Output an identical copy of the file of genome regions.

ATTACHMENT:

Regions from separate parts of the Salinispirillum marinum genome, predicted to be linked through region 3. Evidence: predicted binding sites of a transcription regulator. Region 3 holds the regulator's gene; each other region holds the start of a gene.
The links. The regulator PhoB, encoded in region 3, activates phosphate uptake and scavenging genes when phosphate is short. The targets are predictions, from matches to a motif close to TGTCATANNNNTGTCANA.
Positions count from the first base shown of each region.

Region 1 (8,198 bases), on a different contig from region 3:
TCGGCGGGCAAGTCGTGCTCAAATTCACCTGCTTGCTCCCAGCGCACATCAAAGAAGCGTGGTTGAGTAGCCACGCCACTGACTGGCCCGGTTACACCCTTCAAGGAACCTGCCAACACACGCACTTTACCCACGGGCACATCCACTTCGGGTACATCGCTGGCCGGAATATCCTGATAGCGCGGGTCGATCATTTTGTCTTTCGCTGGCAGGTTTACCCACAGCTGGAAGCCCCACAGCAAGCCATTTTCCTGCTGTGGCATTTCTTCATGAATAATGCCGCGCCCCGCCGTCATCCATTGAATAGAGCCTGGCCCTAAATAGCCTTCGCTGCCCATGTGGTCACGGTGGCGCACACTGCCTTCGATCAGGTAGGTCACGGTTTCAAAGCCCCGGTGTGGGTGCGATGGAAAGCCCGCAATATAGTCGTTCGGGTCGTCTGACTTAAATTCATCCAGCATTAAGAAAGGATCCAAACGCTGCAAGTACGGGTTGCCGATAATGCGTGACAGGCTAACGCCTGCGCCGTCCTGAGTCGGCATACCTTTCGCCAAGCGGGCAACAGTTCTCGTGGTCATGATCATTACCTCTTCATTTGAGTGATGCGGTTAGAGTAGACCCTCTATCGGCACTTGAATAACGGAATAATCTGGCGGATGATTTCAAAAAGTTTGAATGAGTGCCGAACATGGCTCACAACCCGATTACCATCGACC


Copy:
Regions from separate parts of the Salinispirillum marinum genome, predicted to be linked through region 3. Evidence: predicted binding sites of a transcription regulator. Region 3 holds the regulator's gene; each other region holds the start of a gene.
The links. The regulator PhoB, encoded in region 3, activates phosphate uptake and scavenging genes when phosphate is short. The targets are predictions, from matches to a motif close to TGTCATANNNNTGTCANA.
Positions count from the first base shown of each region.

Region 1 (8,198 bases), on a different contig from region 3:
TCGGCGGGCAAGTCGTGCTCAAATTCACCTGCTTGCTCCCAGCGCACATCAAAGAAGCGTGGTTGAGTAGCCACGCCACTGACTGGCCCGGTTACACCCTTCAAGGAACCTGCCAACACACGCACTTTACCCACGGGCACATCCACTTCGGGTACATCGCTGGCCGGAATATCCTGATAGCGCGGGTCGATCATTTTGTCTTTCGCTGGCAGGTTTACCCACAGCTGGAAGCCCCACAGCAAGCCATTTTCCTGCTGTGGCATTTCTTCATGAATAATGCCGCGCCCCGCCGTCATCCATTGAATAGAGCCTGGCCCTAAATAGCCTTCGCTGCCCATGTGGTCACGGTGGCGCACACTGCCTTCGATCAGGTAGGTCACGGTTTCAAAGCCCCGGTGTGGGTGCGATGGAAAGCCCGCAATATAGTCGTTCGGGTCGTCTGACTTAAATTCATCCAGCATTAAGAAAGGATCCAAACGCTGCAAGTACGGGTTGCCGATAATGCGTGACAGGCTAACGCCTGCGCCGTCCTGAGTCGGCATACCTTTCGCCAAGCGGGCAACAGTTCTCGTGGTCATGATCATTACCTCTTCATTTGAGTGATGCGGTTAGAGTAGACCCTCTATCGGCACTTGAATAACGGAATAATCTGGCGGATGATTTCAAAAAGTTTGAATGAGTGCCGAACATGGCTCACAACCCGATTACCATCGACC